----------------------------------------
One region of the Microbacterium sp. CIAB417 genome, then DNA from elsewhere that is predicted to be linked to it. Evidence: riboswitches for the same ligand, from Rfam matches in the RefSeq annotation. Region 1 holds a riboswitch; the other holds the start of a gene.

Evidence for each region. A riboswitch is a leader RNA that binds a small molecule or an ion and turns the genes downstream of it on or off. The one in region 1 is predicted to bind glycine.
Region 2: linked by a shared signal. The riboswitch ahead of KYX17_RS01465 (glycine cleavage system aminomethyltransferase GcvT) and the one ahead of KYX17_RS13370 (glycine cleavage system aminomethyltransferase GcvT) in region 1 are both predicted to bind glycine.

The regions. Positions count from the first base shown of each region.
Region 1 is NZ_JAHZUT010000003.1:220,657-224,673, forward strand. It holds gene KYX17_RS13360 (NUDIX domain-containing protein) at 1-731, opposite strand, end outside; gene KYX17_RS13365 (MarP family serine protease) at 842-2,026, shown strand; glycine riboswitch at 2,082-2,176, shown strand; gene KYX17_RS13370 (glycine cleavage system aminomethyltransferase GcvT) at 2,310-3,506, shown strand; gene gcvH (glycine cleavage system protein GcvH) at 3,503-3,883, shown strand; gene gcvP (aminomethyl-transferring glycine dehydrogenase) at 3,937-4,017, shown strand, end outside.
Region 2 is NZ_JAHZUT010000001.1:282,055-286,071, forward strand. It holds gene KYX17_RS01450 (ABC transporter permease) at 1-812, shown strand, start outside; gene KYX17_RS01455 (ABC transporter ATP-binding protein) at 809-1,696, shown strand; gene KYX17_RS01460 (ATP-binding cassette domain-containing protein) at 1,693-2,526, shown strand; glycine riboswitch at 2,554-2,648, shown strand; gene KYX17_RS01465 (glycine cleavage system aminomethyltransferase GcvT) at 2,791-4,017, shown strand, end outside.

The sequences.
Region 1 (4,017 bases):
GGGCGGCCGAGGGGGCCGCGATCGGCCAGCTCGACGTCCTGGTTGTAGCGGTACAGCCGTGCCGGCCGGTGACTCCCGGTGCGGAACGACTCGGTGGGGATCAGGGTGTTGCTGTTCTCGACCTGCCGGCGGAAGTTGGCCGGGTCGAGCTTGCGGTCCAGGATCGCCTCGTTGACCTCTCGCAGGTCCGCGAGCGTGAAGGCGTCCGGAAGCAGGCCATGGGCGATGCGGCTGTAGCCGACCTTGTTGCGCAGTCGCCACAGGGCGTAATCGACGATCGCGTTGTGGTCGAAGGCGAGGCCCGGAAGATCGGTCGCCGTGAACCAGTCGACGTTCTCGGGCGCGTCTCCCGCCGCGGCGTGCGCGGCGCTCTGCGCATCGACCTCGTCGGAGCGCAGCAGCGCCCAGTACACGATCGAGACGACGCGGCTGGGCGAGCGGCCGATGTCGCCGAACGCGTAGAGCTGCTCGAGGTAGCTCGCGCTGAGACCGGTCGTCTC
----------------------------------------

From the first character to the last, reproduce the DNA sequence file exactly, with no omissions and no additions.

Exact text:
One region of the Microbacterium sp. CIAB417 genome, then DNA from elsewhere that is predicted to be linked to it. Evidence: riboswitches for the same ligand, from Rfam matches in the RefSeq annotation. Region 1 holds a riboswitch; the other holds the start of a gene.

Evidence for each region. A riboswitch is a leader RNA that binds a small molecule or an ion and turns the genes downstream of it on or off. The one in region 1 is predicted to bind glycine.
Region 2: linked by a shared signal. The riboswitch ahead of KYX17_RS01465 (glycine cleavage system aminomethyltransferase GcvT) and the one ahead of KYX17_RS13370 (glycine cleavage system aminomethyltransferase GcvT) in region 1 are both predicted to bind glycine.

The regions. Positions count from the first base shown of each region.
Region 1 is NZ_JAHZUT010000003.1:220,657-224,673, forward strand. It holds gene KYX17_RS13360 (NUDIX domain-containing protein) at 1-731, opposite strand, end outside; gene KYX17_RS13365 (MarP family serine protease) at 842-2,026, shown strand; glycine riboswitch at 2,082-2,176, shown strand; gene KYX17_RS13370 (glycine cleavage system aminomethyltransferase GcvT) at 2,310-3,506, shown strand; gene gcvH (glycine cleavage system protein GcvH) at 3,503-3,883, shown strand; gene gcvP (aminomethyl-transferring glycine dehydrogenase) at 3,937-4,017, shown strand, end outside.
Region 2 is NZ_JAHZUT010000001.1:282,055-286,071, forward strand. It holds gene KYX17_RS01450 (ABC transporter permease) at 1-812, shown strand, start outside; gene KYX17_RS01455 (ABC transporter ATP-binding protein) at 809-1,696, shown strand; gene KYX17_RS01460 (ATP-binding cassette domain-containing protein) at 1,693-2,526, shown strand; glycine riboswitch at 2,554-2,648, shown strand; gene KYX17_RS01465 (glycine cleavage system aminomethyltransferase GcvT) at 2,791-4,017, shown strand, end outside.

The sequences.
Region 1 (4,017 bases):
GGGCGGCCGAGGGGGCCGCGATCGGCCAGCTCGACGTCCTGGTTGTAGCGGTACAGCCGTGCCGGCCGGTGACTCCCGGTGCGGAACGACTCGGTGGGGATCAGGGTGTTGCTGTTCTCGACCTGCCGGCGGAAGTTGGCCGGGTCGAGCTTGCGGTCCAGGATCGCCTCGTTGACCTCTCGCAGGTCCGCGAGCGTGAAGGCGTCCGGAAGCAGGCCATGGGCGATGCGGCTGTAGCCGACCTTGTTGCGCAGTCGCCACAGGGCGTAATCGACGATCGCGTTGTGGTCGAAGGCGAGGCCCGGAAGATCGGTCGCCGTGAACCAGTCGACGTTCTCGGGCGCGTCTCCCGCCGCGGCGTGCGCGGCGCTCTGCGCATCGACCTCGTCGGAGCGCAGCAGCGCCCAGTACACGATCGAGACGACGCGGCTGGGCGAGCGGCCGATGTCGCCGAACGCGTAGAGCTGCTCGAGGTAGCTCGCGCTGAGACCGGTCGTCTC